A couple years ago World Hum had a clever little article on how to use a squat toilet. I was glad to finally see some practical advice on the subject, but disappointed with it for two reasons: 1) I had just come up with a similar article idea myself, and had wanted to pitch it to WH; and 2) it was, frustratingly, predictably, once again, annoyingly, written with a male audience in mind — or, at very best, an audience in good physical shape.
Okay, you’ve read the article, giggled a bit, snorted maybe. I did, too, although I still don’t understand men’s infatuation with their asses. Maybe we don’t want to pursue that too far … Anyway, so you’ve thought, “What’s she talking about? Women have to wipe crap out of their bums too, don’t they/we?” Yes, but, cute as the piece was, I don’t actually need instruction on how to wash my bum. The article completely leapfrogged over the fact that women have to squat to pee as well as to poop. Gasp. In general, women can’t stand up over a grate or squat toilet to pee. We don’t have penises.
(Side Rant: I am so freaking sick of any quirky, clever, adventurous travel article, destination or idea being angled toward men. What, just because I’m working on my middle-aged spread and have a baby on the hip means I don’t go to the bathroom outside of a hotel? Hoping the new women’s travel mag Galavanting will redress the imbalance …)
At the time, I’d just returned from two months in frozen Russia, and had spent much of the first two weeks frantically building up my thigh muscles as if preparing for a downhill slalom race. Why? I mean, Russia’s not what you think of as squat toilet territory. Because the toilets at Moscow State University had no seats, just narrow edges. And mid-morning, those edges got into a state where I daily wondered how on earth anyone got that up there.
I’m talking about the fine art of hovering. When traveling, you need to build an entire set of muscles that will allow you to both lower yourself, completely balanced, over a squat toilet or grate, and to hover over all sorts of raised toilet seats for as long as it takes to do your business. When you’re traveling with a kid in a sling, that goes double.
Here’s a few pointers that might help:
-Work on regular exercise squats for at least a couple weeks before you leave, about 20 slow, conscious squats 3 times a day. This will build up those helpful thigh muscles.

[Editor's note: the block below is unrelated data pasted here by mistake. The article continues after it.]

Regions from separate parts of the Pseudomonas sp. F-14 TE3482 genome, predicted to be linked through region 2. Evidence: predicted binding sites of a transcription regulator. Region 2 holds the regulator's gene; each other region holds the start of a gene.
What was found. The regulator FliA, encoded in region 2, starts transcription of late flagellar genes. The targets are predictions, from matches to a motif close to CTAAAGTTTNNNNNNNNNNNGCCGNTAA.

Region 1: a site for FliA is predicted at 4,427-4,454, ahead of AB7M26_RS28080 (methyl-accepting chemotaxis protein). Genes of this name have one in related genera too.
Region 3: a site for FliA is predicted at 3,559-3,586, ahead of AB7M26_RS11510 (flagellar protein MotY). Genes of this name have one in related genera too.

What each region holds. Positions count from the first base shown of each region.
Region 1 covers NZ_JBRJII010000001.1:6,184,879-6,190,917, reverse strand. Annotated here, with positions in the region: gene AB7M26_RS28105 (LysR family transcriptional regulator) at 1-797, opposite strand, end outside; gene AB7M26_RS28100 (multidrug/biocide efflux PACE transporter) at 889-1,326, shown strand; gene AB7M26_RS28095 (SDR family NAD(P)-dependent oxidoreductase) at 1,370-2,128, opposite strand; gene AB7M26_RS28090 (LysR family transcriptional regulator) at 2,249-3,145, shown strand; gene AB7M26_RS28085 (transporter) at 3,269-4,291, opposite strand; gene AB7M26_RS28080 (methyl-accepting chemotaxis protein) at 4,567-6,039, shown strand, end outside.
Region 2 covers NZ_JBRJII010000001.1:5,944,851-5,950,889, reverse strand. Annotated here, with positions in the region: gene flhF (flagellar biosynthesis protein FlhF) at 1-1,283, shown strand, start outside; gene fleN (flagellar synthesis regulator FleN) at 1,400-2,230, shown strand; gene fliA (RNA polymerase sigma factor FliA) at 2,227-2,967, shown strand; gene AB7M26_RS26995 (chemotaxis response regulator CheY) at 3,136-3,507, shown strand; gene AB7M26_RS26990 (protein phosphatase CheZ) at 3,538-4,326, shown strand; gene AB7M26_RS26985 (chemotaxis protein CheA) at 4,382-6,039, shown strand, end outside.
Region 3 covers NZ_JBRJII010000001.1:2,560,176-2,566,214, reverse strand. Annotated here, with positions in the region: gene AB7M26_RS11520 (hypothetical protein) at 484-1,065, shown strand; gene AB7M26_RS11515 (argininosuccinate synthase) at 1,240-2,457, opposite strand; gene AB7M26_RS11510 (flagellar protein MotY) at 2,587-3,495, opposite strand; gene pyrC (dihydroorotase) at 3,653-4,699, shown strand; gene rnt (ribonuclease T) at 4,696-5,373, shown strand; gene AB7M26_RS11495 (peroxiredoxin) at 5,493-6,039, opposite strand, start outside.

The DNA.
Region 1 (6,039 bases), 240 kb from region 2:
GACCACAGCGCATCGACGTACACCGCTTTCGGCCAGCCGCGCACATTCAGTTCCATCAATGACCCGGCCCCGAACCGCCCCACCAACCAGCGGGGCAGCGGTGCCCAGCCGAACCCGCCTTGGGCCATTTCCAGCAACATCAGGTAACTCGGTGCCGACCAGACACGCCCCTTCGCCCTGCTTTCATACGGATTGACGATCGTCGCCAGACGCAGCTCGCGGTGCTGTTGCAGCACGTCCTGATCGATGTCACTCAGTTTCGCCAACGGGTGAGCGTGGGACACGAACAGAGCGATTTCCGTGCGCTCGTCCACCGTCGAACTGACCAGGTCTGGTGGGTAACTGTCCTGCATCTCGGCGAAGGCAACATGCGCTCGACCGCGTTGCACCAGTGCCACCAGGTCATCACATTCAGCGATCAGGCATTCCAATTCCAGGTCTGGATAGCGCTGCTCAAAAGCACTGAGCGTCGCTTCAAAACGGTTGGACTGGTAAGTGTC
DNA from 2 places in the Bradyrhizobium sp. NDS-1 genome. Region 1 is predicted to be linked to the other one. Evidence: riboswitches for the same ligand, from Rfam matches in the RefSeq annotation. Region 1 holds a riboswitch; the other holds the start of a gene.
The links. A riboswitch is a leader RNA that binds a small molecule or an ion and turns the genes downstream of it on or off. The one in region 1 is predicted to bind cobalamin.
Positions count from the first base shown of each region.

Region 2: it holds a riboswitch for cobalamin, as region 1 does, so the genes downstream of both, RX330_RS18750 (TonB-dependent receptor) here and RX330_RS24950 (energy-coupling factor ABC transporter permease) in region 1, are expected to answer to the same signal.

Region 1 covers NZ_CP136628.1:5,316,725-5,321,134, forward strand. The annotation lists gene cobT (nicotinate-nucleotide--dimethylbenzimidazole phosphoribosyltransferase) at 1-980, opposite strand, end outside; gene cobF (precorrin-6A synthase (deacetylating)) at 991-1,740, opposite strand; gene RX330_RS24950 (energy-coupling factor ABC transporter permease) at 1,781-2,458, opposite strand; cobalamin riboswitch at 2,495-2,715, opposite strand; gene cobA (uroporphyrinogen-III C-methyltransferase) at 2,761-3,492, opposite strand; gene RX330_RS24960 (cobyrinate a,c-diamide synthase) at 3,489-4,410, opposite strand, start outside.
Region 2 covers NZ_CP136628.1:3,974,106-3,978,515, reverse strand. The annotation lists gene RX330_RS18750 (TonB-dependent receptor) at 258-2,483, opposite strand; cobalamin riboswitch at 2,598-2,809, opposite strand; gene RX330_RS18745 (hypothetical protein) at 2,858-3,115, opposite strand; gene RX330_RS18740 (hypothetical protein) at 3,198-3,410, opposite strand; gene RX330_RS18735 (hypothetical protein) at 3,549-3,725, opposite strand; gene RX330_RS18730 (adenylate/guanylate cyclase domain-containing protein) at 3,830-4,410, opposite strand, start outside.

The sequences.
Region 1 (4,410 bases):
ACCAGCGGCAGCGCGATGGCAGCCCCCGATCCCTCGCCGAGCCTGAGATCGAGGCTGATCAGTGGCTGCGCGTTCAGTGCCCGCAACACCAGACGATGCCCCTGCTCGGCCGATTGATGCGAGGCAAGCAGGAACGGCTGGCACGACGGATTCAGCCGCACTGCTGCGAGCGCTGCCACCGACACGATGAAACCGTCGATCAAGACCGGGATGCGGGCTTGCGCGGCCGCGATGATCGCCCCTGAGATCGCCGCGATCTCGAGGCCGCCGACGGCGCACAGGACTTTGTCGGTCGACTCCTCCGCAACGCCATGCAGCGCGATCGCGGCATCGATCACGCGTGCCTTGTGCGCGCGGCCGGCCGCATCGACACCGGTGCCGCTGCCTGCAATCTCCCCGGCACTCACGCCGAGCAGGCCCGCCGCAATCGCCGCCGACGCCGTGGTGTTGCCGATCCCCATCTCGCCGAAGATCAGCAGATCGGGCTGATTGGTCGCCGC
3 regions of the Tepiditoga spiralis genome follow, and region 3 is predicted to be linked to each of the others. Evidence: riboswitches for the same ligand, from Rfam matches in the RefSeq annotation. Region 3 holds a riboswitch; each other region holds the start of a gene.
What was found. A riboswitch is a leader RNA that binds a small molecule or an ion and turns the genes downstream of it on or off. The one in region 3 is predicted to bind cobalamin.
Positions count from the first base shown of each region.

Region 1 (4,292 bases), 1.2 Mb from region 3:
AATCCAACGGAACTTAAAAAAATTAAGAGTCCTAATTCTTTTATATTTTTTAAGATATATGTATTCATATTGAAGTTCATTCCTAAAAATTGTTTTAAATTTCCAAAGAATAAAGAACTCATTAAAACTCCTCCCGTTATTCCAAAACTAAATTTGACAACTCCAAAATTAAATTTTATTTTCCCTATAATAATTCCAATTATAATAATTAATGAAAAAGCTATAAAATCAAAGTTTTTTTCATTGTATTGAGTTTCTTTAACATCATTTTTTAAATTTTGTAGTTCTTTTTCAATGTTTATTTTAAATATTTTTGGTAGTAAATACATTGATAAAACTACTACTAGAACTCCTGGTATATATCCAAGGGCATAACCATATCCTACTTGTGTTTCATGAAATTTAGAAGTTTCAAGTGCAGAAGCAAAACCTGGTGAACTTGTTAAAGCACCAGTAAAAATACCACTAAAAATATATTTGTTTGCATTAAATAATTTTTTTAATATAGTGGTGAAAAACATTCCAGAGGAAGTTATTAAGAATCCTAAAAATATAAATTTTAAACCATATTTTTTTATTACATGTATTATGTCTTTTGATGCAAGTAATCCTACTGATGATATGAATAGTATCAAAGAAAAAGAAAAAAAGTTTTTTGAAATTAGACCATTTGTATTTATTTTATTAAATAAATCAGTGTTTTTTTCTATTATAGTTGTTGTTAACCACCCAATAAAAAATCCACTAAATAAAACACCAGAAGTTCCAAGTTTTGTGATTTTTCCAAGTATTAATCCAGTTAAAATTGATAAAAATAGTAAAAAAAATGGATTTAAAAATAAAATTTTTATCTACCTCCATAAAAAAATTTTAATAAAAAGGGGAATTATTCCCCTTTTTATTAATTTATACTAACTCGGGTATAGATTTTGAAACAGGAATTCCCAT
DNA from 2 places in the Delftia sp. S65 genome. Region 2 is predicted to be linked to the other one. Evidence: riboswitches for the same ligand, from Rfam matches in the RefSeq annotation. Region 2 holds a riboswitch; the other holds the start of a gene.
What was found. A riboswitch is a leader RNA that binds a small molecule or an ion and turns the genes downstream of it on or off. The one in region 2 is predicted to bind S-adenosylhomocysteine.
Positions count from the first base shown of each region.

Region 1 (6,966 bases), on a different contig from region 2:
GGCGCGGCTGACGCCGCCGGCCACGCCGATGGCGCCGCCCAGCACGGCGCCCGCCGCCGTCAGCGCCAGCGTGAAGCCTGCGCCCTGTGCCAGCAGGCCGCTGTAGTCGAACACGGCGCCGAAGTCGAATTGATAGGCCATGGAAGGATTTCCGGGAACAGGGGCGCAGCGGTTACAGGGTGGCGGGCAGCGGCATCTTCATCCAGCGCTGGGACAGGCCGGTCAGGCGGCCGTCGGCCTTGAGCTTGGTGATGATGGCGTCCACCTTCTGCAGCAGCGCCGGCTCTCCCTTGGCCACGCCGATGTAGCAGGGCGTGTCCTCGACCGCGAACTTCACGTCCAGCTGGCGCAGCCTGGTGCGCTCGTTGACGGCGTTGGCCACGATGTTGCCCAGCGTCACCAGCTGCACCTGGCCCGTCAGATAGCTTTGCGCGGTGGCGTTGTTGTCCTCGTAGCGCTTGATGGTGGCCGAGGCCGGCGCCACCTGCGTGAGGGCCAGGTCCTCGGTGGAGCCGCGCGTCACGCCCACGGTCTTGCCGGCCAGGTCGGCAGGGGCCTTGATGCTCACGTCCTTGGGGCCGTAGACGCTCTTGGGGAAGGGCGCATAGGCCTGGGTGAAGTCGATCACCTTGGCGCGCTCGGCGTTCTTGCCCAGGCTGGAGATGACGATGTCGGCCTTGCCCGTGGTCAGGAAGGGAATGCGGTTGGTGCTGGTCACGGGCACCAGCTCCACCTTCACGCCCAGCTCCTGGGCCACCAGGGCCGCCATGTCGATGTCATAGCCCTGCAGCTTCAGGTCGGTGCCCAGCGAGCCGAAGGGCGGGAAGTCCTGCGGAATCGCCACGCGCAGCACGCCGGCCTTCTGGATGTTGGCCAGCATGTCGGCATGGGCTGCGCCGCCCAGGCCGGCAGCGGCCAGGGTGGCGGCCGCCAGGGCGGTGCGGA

-Another thigh workout is stolen from ski training: Put your back flat against a wall, with your thighs out in front at 90 degrees, as if you’re sitting on a nonexistent chair. Try to hold the pose for 30 seconds while reducing how much you press your back into the wall. You want to work up to a point where you can hover using only leg and abdomen strength without touching the wall.
-Nothing will help you more than developing your core muscles, your upper and lower abdominals. These are key to keeping balance and keeping control over your muscles.
-Take up yoga and/or pilates, any form of exercise that works on developing your core muscle system. The focus here is not only strength. It’s about concentration. When you’re lowering yourself over a grate that’s already mucked up, you want to know that you know exactly which muscles you’re using and what they’re doing.
-If you have access to woods or wilderness, practice squatting over the ground. This helps you get the hang of keeping your ankles dry.
-If you’re traveling with a baby, practice doing squats at home with the wee one in your pouch or sling.
-In fact, practice going to the bathroom with the baby attached. Actually, you should do this anyway. Even when not traveling, if you take a newborn out shopping or to a restaurant, there aren’t a lot of options. This goes for men, too. As my husband says, “It’s surprisingly hard when you can’t see what you’re doing.”
-Wear a skirt. I can’t emphasize this enough. I almost always wear dresses and skirts when traveling and it’s a lot easier to keep your balance and hold your pose without pants hampering your ankles. Plus, it reduces splash damage.
-Either keep some tissues in your bra, or practice getting some out of a pocket or backpack while doing squat practices. Plenty of places, as I’m sure you know, don’t provide toilet paper or will be out of it, and you don’t want to be fumbling around for them while dripping and swaying and losing your balance.
-Expose yourself to atrocious odors until you stop gagging. When I was 14 and living in the Soviet Union, we visited a monastery outside of Moscow. When I and my sister needed the toilet, we didn’t need directions. You could smell it from half a mile away. But, raised as I was on the scents of pine trees and Rocky Mountain air, I couldn’t stick it. My parents wasted a lot of time and a few rubles getting us into a toilet at a nearby movie theater because we were too soft to handle the stench. I’m still working on that one.